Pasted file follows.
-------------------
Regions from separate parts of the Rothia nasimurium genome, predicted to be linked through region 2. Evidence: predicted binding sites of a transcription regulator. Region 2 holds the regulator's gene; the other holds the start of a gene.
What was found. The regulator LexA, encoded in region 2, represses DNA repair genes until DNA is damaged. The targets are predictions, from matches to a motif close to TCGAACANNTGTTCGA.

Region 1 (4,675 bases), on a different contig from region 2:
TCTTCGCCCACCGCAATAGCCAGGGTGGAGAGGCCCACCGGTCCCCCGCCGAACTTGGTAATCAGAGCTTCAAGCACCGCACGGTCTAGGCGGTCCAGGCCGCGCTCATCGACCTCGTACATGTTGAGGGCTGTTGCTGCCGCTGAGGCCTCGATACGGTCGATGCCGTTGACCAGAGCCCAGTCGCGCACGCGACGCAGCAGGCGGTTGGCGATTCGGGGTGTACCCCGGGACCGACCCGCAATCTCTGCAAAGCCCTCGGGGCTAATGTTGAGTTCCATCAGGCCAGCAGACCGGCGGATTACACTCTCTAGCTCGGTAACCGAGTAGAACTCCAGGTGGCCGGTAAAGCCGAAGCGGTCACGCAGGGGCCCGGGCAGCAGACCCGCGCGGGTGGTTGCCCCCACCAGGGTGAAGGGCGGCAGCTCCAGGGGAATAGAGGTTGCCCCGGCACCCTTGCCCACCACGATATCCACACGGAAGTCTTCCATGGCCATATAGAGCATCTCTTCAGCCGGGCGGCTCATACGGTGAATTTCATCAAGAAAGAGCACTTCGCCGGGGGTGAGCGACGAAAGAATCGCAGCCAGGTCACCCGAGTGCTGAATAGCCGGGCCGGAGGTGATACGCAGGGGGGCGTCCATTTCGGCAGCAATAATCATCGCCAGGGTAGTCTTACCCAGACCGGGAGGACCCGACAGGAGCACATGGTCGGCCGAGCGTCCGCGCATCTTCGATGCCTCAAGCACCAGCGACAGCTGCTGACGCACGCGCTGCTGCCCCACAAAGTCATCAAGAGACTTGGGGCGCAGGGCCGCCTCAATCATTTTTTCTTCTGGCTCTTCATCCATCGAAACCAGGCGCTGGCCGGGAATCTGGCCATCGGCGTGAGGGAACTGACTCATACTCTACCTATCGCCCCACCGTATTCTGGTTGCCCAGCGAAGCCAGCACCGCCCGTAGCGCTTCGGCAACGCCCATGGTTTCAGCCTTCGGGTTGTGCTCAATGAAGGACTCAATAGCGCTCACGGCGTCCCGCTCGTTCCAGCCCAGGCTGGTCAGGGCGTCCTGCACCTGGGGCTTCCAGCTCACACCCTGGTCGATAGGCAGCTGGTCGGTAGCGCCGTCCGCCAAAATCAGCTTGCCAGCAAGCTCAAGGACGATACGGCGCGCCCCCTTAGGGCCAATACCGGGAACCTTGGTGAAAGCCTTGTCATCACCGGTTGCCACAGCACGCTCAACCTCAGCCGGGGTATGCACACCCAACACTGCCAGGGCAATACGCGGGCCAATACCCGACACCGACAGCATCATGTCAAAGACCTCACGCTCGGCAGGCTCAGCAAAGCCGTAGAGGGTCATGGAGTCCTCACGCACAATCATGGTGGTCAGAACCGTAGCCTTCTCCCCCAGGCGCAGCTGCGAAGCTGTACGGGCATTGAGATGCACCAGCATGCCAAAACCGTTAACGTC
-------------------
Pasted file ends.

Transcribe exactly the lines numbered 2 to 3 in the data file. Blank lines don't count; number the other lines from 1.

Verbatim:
What was found. The regulator LexA, encoded in region 2, represses DNA repair genes until DNA is damaged. The targets are predictions, from matches to a motif close to TCGAACANNTGTTCGA.

Region 1 (4,675 bases), on a different contig from region 2: